FIG. 2 shows the dirt-collection chamber 10 in the condition in which it has been removed from the suction head 2 (and similarly is ready to be re-installed in the suction head). In particular, the actuating handle 50 is in its storage position, and a proportion of the handle lies in a handle recess 52. It will be understood that the slider 36 cannot move along the rail 34 whilst the actuating handle 50 is in its storage position because of the engagement of the handle 50 with the sides of the recess 52. To move the slider 36 it is first necessary to pivot the actuating handle to its actuating position as shown in FIG. 3.
Importantly, it is arranged that the dirt-collection chamber 10 cannot be installed into the suction head 2 unless the actuating handle 50 is in its storage position. This ensures that the slide panel 40 must be fully returned to its first position adjacent to the first end 12 before the dirt-collection chamber can be fitted into its recess in the suction head 2. It is arranged that in its first position dirt and debris cannot enter behind the slide panel 40. During subsequent disposal of the collected dirt and debris therefore, none is retained in the outer cavity 18 behind the slide panel.
The first stage of the disposal procedure is to remove the dirt-collection chamber 10 from the suction head 2. In typical fashion, the dirt-collection chamber 10 may be retained in the suction head 2 by way of one or more releasable clips and the like so that the likelihood of inadvertent removal is minimised. The outer wall 26 of the dirt-collection chamber may be transparent (or substantially transparent) so as to alert the user when disposal of the collected dirt and debris is required.
Upon removal from the suction head 2 the dirt-collection chamber 10 is in the condition of FIG. 2, with the actuating handle 50 in its storage position. If the dirt-collection chamber is particularly full the user may re-orient the dirt-collection chamber 10 so that the inlet opening 22 faces upwardly during transportation to the disposal site whereby to minimise the likelihood of spillage of any of the collected dirt and debris.
When the dirt-collection chamber 10 has been carried to a disposal site (such as a household receptacle, bin or the like) the actuating handle 50 can be moved to its actuating position of FIG. 3. Also, the latch mechanism 20 can be released and the cover 16 opened over or within the receptacle. The collected dirt and debris is then forced out of the outer cavity 18 by moving the slide panel 40 from the first end 12 to the second end 14 by way of the actuating handle 50. It will be understood that it is not necessary to shake the dirt-collection chamber 10 during this procedure so that the likelihood of spillage (and in particular the likelihood of creating airborne dust) is minimised. Also, it is not necessary to re-orient the dirt-collection chamber 10 so that the disposal opening faces downwardly, although it is expected that most users will do that in order to allow the force of gravity to assist the disposal procedure. Moving the slide panel 40 to its second position as shown in FIG. 5 where it projects slightly beyond the ends of the outer wall 26 and shroud 30 will help to ensure that all of the collected dirt and debris is emptied.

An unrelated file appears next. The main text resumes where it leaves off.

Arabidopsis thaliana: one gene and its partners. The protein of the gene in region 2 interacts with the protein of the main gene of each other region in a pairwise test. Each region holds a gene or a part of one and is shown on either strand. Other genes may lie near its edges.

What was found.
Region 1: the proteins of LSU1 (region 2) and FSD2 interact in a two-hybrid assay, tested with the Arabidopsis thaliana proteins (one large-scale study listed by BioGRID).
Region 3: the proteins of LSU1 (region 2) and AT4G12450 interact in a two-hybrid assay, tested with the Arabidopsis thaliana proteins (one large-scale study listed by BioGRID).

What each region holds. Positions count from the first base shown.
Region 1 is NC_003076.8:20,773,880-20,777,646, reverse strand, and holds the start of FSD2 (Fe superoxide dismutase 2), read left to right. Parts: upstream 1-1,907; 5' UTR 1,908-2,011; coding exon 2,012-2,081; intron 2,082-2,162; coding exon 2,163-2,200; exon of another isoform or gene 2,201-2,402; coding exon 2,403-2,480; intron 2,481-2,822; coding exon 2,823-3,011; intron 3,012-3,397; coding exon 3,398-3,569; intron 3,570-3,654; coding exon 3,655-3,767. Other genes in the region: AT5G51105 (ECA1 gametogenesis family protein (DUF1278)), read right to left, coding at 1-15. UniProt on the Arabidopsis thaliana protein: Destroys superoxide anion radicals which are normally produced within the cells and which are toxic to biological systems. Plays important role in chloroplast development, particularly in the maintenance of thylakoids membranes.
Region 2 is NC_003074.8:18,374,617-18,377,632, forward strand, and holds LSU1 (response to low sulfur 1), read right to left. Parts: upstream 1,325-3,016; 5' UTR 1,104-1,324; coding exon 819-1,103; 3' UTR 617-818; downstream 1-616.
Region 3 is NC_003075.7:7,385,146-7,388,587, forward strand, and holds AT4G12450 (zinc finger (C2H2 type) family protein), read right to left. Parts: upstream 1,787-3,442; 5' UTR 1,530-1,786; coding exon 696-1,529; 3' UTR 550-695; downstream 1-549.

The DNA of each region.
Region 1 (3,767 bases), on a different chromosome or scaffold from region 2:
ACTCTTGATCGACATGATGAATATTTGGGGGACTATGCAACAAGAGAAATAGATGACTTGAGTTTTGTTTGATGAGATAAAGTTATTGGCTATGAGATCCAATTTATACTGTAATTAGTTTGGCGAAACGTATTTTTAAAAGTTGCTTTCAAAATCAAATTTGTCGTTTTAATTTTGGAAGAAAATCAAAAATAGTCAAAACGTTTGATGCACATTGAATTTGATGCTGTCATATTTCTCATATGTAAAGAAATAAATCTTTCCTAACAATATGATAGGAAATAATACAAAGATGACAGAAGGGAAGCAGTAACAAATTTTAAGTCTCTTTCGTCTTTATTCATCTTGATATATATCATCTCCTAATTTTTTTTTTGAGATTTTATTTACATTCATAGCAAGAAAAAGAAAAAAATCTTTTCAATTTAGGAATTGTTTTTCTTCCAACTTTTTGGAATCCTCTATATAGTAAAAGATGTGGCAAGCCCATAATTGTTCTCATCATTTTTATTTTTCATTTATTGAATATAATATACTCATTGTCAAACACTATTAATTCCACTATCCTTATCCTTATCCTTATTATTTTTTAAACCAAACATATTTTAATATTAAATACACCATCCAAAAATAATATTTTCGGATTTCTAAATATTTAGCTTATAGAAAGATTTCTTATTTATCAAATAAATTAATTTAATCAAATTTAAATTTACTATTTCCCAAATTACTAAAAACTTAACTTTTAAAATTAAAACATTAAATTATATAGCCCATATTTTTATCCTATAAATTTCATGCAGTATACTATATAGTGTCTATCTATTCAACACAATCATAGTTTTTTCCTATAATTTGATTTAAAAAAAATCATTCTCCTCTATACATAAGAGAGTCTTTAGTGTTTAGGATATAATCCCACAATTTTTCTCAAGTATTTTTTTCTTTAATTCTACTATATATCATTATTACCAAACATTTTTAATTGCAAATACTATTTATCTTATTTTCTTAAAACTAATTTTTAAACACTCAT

In the event that dirt has collected upon or adjacent to the rail 34 this is removed as the slider 36 moves therealong, the slider 36 effectively wiping the rail clean as part of the disposal procedure. Though not clearly shown in these drawings, a part of the actuating handle 50, or a part of the slide panel 40, can also engage the bottom edge 38 of the inlet opening 22 to wipe clean that edge also.
It will be seen from FIG. 4 in particular that the inlet opening 22 continues into the disposal opening, i.e. the inlet opening 22 is open at the second end 14 of the dirt-collection chamber 10. The open-ended form of the inlet opening 22, and the ability of the slider 36 and slide panel 40 to clear dirt and debris from the longitudinal edges of the inlet opening, help to ensure that dirt and debris cannot inadvertently become trapped adjacent to the inlet opening. The inlet opening 22 is thereby cleared of dirt and debris each time the dirt-collection chamber 10 is emptied, which significantly reduces (and effectively eliminates) the likelihood that the inlet opening 22 will become blocked during use. This in turn helps to minimise the likelihood that the airflow duct within the suction head 2 will become blocked.